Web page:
The number of motor vehicle deaths resulting from crashes involving a drinking in Canada steadily declined since the 1980s to early 2000s. More recently progress has diminished and the number of fatalities has risen.
At the time of publication, coroner data from British Columbia were not yet available for all of the years included in this analysis. Thus, reported fatality data for Canada excludes British Columbia. The number of motor vehicle deaths involving a drinking driver due to road crashes decreased from 706 in 2007 to 424 in 2014. However, between 2014 and 2016 the total number of deaths involving a drinking driver rose to 476 in 2016.
a) What is the percentage of motor vehicle deaths involving a drinking driver on Canadian roadways?
Another way to understand the drinking driving problem is to look at the percentage of total deaths on the nation’s roadways that occurred due to the involvement of a drinking driver. The percentage of drinking driver-related deaths in Canada generally rose from 32.0% in 2007 to 34.0% in 2010. It then decreased to 27.1% in 2015 before increasing to 29.3% in 2016.
The following table presents the number of motor vehicle deaths involving a drinking driver and the percentage of all road crash fatalities involving a drinking driver:
|Year||Total number of deaths*||Number of alcohol-related deaths||% of total deaths that are alcohol-related|
* Excluding British Columbia.
** Note: These numbers are estimates based on the percent of deaths for which information was available to determine alcohol use. Only deaths occurring on public roadways using principal vehicle types were included. The number of deaths include those in which the victim died within 30 days of the crash.
*** (Brown, Vanlaar, and Robertson 2020)
b) How frequently do Canadians drink and drive?
When asked about driving after consuming any amount of alcohol in the past 30 days, an estimated 14.6% of Canadians admitted to driving after drinking in 2019. This represents a decrease from 2010 when 24.4% of Canadians admitted to drinking and driving.
When asked about driving when they thought they were over the legal limit in the last 12 months, 8.6% of Canadians admitted to doing this in 2019. From 2007 to 2015 there was a general decrease in the percentage of drivers who admitted to this behaviour. However, from 2015 to 2017 the percentage increased steadily from 4.2% in 2015 to 8.6% in 2019. Continued monitoring is necessary.
*(TIRF 2008; TIRF 2009; TIRF 2010; TIRF 2011; TIRF 2012; TIRF 2013; TIRF 2014; TIRF 2015; TIRF 2016; TIRF 2017; TIRF 2018; TIRF 2019)
Similar to the reduction in the number of motor vehicle fatalities involving a drinking driver in Canada, the United States has seen comparable trends in recent years. The number of persons killed in crashes involving a drinking driver (i.e., the driver’s blood alcohol concentration (BAC) was equal to or greater than .01) in the U.S. has steadily decreased. To illustrate, the number of fatalities in crashes involving a drinking driver decreased from 15,534 in 2007 to 12,514 in 2016; the number of fatalities involving an alcohol-impaired driver with a BAC greater than 0.8 decreased from 13,491 in 2007 to 10,497 in 2016.
With regard to the total number of motor vehicle deaths, the percentage of deaths involving a drinking driver has remained stable with slight increases and decreases. The percentages have consistently fallen between 35-38% over the past 10 years. It is important to note that while the U.S. has far more motor vehicle deaths involving drinking drivers than Canada (due to differences in population size), the percentages are still comparable. In each country, deaths involving at least one drinking driver account for approximately one-third of the total deaths on roadways. Furthermore, in both countries, while there was a decrease in the percentage of alcohol-related fatalities between 2007 and 2014, there has been a slight increase in the past two years.(1)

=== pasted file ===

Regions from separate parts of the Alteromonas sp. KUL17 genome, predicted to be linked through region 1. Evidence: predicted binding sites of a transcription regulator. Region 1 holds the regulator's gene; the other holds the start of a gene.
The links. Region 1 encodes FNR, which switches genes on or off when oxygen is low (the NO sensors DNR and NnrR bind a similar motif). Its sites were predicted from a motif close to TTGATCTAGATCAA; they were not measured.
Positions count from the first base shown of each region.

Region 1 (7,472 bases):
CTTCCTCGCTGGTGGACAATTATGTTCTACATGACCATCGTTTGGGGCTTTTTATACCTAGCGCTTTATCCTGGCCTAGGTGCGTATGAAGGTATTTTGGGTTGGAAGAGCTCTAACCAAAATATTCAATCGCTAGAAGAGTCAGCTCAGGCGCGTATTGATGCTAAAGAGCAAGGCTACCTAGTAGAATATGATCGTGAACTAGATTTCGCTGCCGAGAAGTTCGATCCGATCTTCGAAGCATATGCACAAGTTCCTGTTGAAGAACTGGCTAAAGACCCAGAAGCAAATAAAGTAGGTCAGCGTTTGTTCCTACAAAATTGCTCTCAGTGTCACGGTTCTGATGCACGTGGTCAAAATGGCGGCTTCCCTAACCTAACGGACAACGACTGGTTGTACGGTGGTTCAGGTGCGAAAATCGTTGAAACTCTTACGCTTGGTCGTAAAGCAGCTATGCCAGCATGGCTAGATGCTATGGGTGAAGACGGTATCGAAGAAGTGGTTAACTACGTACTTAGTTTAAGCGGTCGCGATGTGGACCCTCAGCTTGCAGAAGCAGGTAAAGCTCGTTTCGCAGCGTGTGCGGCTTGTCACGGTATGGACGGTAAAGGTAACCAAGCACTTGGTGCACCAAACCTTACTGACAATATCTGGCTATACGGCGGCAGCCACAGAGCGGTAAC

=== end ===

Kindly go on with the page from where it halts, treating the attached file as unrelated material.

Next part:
The following table illustrates the magnitude of the drinking and driving problem in the U.S. using two indicators. Alcohol-related deaths are those resulting from crashes in which at least one driver had a BAC of .01 or greater. Alcohol-impaired deaths are those resulting from crashes in which at least one driver had a BAC of .08 or greater.
Table 2: United States
|Year||Total number of deaths*||Number of alcohol-related deaths (driver BAC .01+)||% of total deaths that are alcohol-related||Number of alcohol-impaired deaths (driver BAC .08+)||% of total deaths that are alcohol-impaired|
*The table depicts the estimated number of deaths, estimated number of drinking and driving-related deaths, and the percent of drinking and driving-related deaths from 2007 to 2016 based on FARS data.
**Note: Total number of deaths from motor vehicle crashes includes fatalities in crashes in which there was no driver or motorcycle rider present.
*** (NHTSA 2018)
In Canada in 2016, of all the fatally injured drinking drivers (i.e., drivers with a BAC of .01 or greater), almost one-half (47.1%) were in an automobile; 25.7% were light truck drivers (e.g., pick-up trucks); 16.1% were motorcycle drivers; and 8.2% were van drivers.
Note that in 2016, the highest incidence of drinking was found among light truck drivers. In fact, over two-fifths (41.9%) of light truck drivers in fatal crashes had been drinking, and 75.0% of them had an illegal BAC, compared to tractor-trailer drivers among whom only 10.0% had been drinking.
Pedestrians are also at an increased risk of being hit by a vehicle if they have consumed alcohol (Vanlaar et al. 2016). To illustrate this, during 2016 there were 282 pedestrians fatally injured and 192 of them were tested for the presence of alcohol. Among those tested, 34.9% had a BAC of .01 or greater.
1. Vanlaar, W., et al. (2016). “Fatal and serious injuries related to vulnerable road users in Canada.” Journal of Safety Research 58: 67-77.